Blogging vs writing for magazine

7 differences between writing for print and blogging

Life tends to throw you new things, new challenges, and new circumstances when it sees fit. I’d like to believe that life throws you new things when it sees that you’re ready for it (even if you might not agree). I supposed I’ve been here and done that a few times over and, well, here’s another one of those times.
I was working as a content manager for online products and services companies for the past few years. My main responsibilities were to plan, create, curate and manage online content and social media posts and engagements. Now I’ve literally been dumped on the deep end with planning, creating, editing and subediting for the print magazine, which I’ve never had any experience before. Don’t get me wrong, I’m not saying it’s a bad thing. I’ve always been thrown into the deep end throughout my life and this is just one more of those times.

style writing style
Jumping from online content to writing for the print magazine has taught me quite a few things so far. One of them is the difference between writing for print and for blog.

7 Differences between blogging and writing for print magazines

1. Perspective

Print magazine: Writing for a print magazine, the norm is to write in the second or third person because it is more professional sounding.
Blogging: We write in the first person. It is actually encouraged for bloggers to write in the first person because it will offer a more personal atmosphere. It’s like we’re sitting next to each other and I’m talking to you.

2. Language

Print magazine: An indication of a great writer is the ability to shift and change the language to keep the readers stimulated. It is boring to read the same words over and over again. That’s why we make use of the thesaurus.
Blogging: Exchanging the thesaurus for Search Engine Optimization (SEO) which dictates which keywords to use and how often you have to pepper the keywords in your post for the search engine to realise how serious you are about the subject and send more people to it through search. The longer the post, the more the keywords.

3. Hooks

Print magazine: Readers of a print magazine or newspaper already made an investment in effort and time to read any one article. Even if it takes a few paragraphs before actually getting to the gist of the story, the reader is still less likely to flip the page and move on to another article.
Blogging: There are plenty of content online. They all provide various links to other pieces asking for attention and the odds are most people won’t finish reading the article before clicking on one of the links and jumped to another article, and another, and another. The blog content needs to offer a strong hook and inform the readers what the article is all about from the beginning.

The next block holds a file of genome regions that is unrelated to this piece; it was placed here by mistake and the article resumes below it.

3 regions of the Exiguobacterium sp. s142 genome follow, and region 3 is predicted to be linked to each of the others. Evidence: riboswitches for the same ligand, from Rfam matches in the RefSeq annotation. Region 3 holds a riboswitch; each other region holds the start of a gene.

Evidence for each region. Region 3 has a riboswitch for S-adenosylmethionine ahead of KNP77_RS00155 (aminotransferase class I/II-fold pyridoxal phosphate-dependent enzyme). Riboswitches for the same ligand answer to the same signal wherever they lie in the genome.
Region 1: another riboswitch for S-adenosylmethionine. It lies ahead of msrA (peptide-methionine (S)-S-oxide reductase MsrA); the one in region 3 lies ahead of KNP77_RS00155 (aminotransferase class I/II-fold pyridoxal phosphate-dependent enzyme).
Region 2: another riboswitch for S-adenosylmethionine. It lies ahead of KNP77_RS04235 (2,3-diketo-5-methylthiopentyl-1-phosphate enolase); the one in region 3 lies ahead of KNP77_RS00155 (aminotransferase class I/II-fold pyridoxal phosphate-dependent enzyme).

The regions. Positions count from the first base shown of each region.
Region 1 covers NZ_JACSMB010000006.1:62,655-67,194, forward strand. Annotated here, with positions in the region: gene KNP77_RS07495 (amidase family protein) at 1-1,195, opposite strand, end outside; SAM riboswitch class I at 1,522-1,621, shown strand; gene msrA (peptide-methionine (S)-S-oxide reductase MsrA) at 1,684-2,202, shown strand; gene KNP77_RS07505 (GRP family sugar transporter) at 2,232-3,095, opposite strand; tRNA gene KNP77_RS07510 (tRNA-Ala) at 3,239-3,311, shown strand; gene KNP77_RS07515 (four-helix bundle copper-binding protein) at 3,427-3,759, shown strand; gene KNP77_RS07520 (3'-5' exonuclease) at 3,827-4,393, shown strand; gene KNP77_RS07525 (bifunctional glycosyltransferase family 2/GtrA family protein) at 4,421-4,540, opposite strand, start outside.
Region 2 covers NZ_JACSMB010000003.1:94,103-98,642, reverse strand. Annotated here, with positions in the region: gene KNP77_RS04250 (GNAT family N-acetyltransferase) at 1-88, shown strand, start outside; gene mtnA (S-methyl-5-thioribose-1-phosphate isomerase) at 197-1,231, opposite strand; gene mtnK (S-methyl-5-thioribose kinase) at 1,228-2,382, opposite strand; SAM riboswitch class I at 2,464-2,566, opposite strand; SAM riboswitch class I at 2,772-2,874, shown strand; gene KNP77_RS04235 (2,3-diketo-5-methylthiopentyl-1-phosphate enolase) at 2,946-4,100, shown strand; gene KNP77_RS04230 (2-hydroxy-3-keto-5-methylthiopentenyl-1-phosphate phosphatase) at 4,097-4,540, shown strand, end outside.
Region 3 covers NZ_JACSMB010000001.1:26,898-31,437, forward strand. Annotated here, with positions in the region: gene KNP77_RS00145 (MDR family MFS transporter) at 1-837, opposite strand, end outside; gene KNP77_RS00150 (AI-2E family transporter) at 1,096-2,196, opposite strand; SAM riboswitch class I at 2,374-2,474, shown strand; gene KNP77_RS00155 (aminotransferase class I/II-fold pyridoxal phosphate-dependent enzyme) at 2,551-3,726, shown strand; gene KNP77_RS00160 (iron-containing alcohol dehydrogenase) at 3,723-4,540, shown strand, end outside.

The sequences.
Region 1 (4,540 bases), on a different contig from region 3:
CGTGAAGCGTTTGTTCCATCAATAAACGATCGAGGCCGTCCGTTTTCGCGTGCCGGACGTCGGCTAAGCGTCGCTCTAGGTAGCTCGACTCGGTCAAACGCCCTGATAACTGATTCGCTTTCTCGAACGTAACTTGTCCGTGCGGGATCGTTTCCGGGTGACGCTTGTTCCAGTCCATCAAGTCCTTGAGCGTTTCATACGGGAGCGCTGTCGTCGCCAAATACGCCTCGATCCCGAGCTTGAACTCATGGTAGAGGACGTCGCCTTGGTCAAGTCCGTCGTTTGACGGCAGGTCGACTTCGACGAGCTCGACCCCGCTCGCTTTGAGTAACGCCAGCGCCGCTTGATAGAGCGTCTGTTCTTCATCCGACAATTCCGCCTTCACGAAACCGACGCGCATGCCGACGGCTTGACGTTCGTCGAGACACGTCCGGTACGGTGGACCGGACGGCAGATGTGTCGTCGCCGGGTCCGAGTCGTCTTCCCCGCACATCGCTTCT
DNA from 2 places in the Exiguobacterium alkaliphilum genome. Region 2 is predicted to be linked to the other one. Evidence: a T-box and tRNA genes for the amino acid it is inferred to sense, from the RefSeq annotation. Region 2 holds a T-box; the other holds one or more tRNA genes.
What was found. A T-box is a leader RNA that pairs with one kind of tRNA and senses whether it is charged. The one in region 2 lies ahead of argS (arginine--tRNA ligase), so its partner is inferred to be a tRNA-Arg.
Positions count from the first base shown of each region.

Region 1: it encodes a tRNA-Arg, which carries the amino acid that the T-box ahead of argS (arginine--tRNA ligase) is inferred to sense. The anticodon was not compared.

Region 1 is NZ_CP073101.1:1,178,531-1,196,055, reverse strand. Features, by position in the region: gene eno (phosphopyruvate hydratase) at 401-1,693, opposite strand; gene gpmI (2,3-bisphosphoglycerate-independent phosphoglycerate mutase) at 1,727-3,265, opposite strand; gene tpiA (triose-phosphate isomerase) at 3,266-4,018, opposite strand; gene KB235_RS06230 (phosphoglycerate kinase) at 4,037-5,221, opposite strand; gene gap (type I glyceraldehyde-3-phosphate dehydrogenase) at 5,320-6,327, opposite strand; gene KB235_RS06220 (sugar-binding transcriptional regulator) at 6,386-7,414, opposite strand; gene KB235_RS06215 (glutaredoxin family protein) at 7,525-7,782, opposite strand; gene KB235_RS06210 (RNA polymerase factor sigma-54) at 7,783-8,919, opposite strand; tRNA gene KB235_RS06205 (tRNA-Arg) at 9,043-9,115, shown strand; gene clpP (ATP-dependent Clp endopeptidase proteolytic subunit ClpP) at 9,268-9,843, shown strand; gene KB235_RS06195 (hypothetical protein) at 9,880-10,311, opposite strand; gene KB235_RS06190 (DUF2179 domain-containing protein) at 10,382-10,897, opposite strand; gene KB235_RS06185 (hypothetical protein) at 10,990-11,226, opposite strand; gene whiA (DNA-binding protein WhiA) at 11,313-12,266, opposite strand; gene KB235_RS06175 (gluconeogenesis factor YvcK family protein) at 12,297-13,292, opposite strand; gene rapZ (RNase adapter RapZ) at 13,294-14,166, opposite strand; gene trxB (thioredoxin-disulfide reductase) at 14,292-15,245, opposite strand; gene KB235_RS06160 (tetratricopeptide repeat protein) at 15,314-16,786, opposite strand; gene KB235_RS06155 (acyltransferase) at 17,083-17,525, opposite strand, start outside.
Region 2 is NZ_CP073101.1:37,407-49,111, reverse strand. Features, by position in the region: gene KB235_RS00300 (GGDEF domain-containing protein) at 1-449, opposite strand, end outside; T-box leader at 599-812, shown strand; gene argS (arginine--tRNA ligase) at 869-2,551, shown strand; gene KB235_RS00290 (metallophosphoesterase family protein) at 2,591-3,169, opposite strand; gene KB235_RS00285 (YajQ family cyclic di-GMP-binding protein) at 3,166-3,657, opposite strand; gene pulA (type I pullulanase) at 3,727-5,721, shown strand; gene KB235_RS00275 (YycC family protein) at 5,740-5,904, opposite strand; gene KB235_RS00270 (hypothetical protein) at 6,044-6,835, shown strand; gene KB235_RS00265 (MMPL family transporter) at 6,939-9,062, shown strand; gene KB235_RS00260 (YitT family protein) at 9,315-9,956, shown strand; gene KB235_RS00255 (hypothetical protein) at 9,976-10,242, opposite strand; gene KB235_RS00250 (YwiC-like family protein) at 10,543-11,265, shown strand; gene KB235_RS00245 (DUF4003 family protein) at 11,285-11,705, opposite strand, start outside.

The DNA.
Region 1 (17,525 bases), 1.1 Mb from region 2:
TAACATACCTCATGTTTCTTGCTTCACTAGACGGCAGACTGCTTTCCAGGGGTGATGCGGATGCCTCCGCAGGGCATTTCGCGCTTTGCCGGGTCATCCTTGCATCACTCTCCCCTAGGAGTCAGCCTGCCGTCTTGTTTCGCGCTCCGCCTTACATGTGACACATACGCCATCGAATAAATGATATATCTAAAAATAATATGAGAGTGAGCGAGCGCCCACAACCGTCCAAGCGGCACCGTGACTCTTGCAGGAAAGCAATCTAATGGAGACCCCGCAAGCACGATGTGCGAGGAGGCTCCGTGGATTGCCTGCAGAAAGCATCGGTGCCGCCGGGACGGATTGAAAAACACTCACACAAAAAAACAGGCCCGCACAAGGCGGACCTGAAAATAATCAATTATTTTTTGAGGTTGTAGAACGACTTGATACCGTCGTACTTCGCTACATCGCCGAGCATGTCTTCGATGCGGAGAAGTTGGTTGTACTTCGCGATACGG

4. Layout and design

Print magazine: The story needs to be laid out so that it is easy to read. The flow of the layout and design is as important as the flow from one paragraph to the next.
Blogging: Blog posts are designed to be scanned. Admit it, we don’t ‘read’ the full blog posts unless it’s something we are really interested in. Even then, we don’t read every word of it. I don’t; do you? Blog posts are specifically designed to be scanned so we’ll use a lot of bullet points, numbered lists, short paragraphs and sentences and frequent spacing instead.
Magazines

5. Word count

Print magazine: It is recommended to write at least 1,500 words or more.
Blogging: Even if we see a lot of long form contents online – often marked with TL;DR – it is recommended that a blog post should be 1,500 words or less.

6. Objective

Print magazine: The articles are written to educate, inform, offer statistics and facts for people to read and consider. The articles aim to tell stories.
Blogging: Content is written to inform, offer opinions, insights, offer tips&tricks, give lessons or recommend tools. At the end of each blog posts, we were taught that there should be a call to action or some kind of interaction to encourage the readers to act on something once they finished reading.

7. Typos

Print magazine: Tough luck. Just have to be more vigilant next issue. It is obvious that print magazine’s editors must scrutinise every detail carefully prior to print. If any typos turned up in print, there’s nothing that can be done about it. Give yourself a kick in the butt and just remind yourself to be careful next issue.
Blogging: All you have to do is click edit and it is immediately and permanently fixed. No one would be the wiser except maybe your first readers.
Reading magazines
From a blogger to a writer, if you are a freelance writer and thinking about blogging, you will have to get used to these differences and vice versa. I believe you’ll really know the difference when you try.

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